Bringing Out the ‘Softer Side’ in a Strong-Willed Child

Has your child or student been referred to as a Firecracker? How about Bossy Boots? You know the kid. The one who has to get their way and, on the spectrum from passive to aggressive, is a little more on the more aggressive side. They’re stubborn and they don’t back down.

While strong-willed children have many very valuable strengths (e.g. leadership, decisiveness, engagement), sometimes they lack the ‘softness’ that is required to create harmonious relationships and navigate complex social situations. Their ‘my way or the highway’ style of interaction can push people away because it’s harsh, inflexible and becomes a barrier to connection. When a child always needs to be heard first, often speaks over other kids and has little patience for their friends…naturally these things are not ingredients for healthy friendships and can be quite isolating. A softer approach is one that is kind, empathetic, and considerate of the feelings of others.

Here are a few strategies to encourage a headstrong child to soften up & take on a gentler approach in their friendships:

  • Give them a second chance to get it right. Often strong-willed children act on impulse. Encourage them to “Try again!” when you witness harsh, inflexible behavior. Read more here.
  • Focus on fairness. Explain the importance of fairness and how ‘taking turns’ is one of the ways that we create an equitable balance of power in our friendships. Draw a picture of a scale and show them how, if they’re the one who’s always in charge, the scale tips and isn’t balanced. Ask them, “How do you think your friend feels?” and “How would you feel if you weren’t heard?” Get them to see how it should be fair. For instance, in a class of 20 students, a child should technically be heard every 20 times so that everyone gets a fair chance to put a voice to their thoughts.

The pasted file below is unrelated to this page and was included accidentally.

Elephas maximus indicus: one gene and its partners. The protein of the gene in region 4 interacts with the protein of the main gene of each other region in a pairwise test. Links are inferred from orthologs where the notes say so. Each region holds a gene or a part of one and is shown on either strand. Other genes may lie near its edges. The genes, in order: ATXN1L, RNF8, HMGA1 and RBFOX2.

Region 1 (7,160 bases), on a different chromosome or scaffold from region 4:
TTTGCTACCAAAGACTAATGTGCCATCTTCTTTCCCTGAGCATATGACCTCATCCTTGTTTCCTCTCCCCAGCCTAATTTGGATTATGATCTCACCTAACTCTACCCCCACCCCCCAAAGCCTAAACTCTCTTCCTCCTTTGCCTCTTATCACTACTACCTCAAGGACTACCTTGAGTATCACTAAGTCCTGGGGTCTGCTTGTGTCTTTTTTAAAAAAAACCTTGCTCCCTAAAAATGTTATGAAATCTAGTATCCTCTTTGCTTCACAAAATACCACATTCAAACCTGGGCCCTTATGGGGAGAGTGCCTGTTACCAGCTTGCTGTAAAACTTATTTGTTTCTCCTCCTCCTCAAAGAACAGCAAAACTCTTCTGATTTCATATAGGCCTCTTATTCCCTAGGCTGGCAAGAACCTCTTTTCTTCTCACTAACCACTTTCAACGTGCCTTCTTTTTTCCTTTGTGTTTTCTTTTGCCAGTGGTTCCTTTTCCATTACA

• Reinforce the benefits of teamwork. Describe how a rope with more threads is stronger than a rope made out of one thread. Or, if there’s a sport they’re into – explain how each player has an important role and that, together, that makes the team stronger. Get them to really see the value of working together and hearing their friend’s ideas.
  • Role-play. Because a strong-willed child does not have these instincts, they need to be developed. And, in order to clear those neural pathways so that kind behavior becomes their default, they must practice, practice, practice. If you witness them react to a friend in an aggressive way, find a good time to get them to re-enact the scenario with you trying a different approach. Follow these steps:
  1. Retell the scenario that you witnessed using just the facts. Demonstrate their body language or tone of voice so they can see what they looked or sounded like.
  2. Ask them how they think their friend felt when they reacted in an aggressive manner.
  3. Then say, “Okay, how could we soften that up? What could you have done or said instead? Let’s practice.”(If your child is younger, get them to practice using their favorite stuffies or dolls.)
  • Reinforce when they get it right. Be sure to give your child tons of praise when you witness them using kindness and empathy in their friendships. Positively reinforce those interactions so they can see how good it feels to take on a gentler approach. “Wow! I love how you asked Steven what he wanted to do first. That was so thoughtful of you!
  • Encourage their friends to stand up for themselves. When other kids ‘allow’ strong-willed children to be this way, it encourages them to keep dominating. Upskilling the kids around these children can be really powerful. For instance, at a playdate, if you notice your child’s friend is letting your child get their way all the time, try saying: “Oh sweetheart. Don’t let Ruby get her way! Your opinion matters too. What would YOU like to do?” This way, you are modelling how to stand up to your child and giving permission to the more submissive child. What we know is that people will only carry out behaviours that are working for them. So, when other children stand up to your child and they realise that being dominant isn’t actually working for them in their friendships, eventually they will change their behaviour and find a more helpful way to interact.

Being strong-willed is definitely a strength. But, as with all strengths, there’s a tipping point when strengths become unhelpful. When the scale tips, our strengths become vulnerabilities. When you see your child using their strengths of leadership, engagement, and decisiveness in positive and helpful ways, be sure to point that out. This will help them identify when they are using their strengths effectively. Praise the things you want to see more of, affirm your child’s strengths, and coach them through the challenges. All children want to be liked and want to get along, so helping them find a more tender approach will ultimately give them the greatest reward of all – better, healthier, and even MORE friendships.

Written by Dana Kerford
Friendship Expert and Founder of URSTRONG

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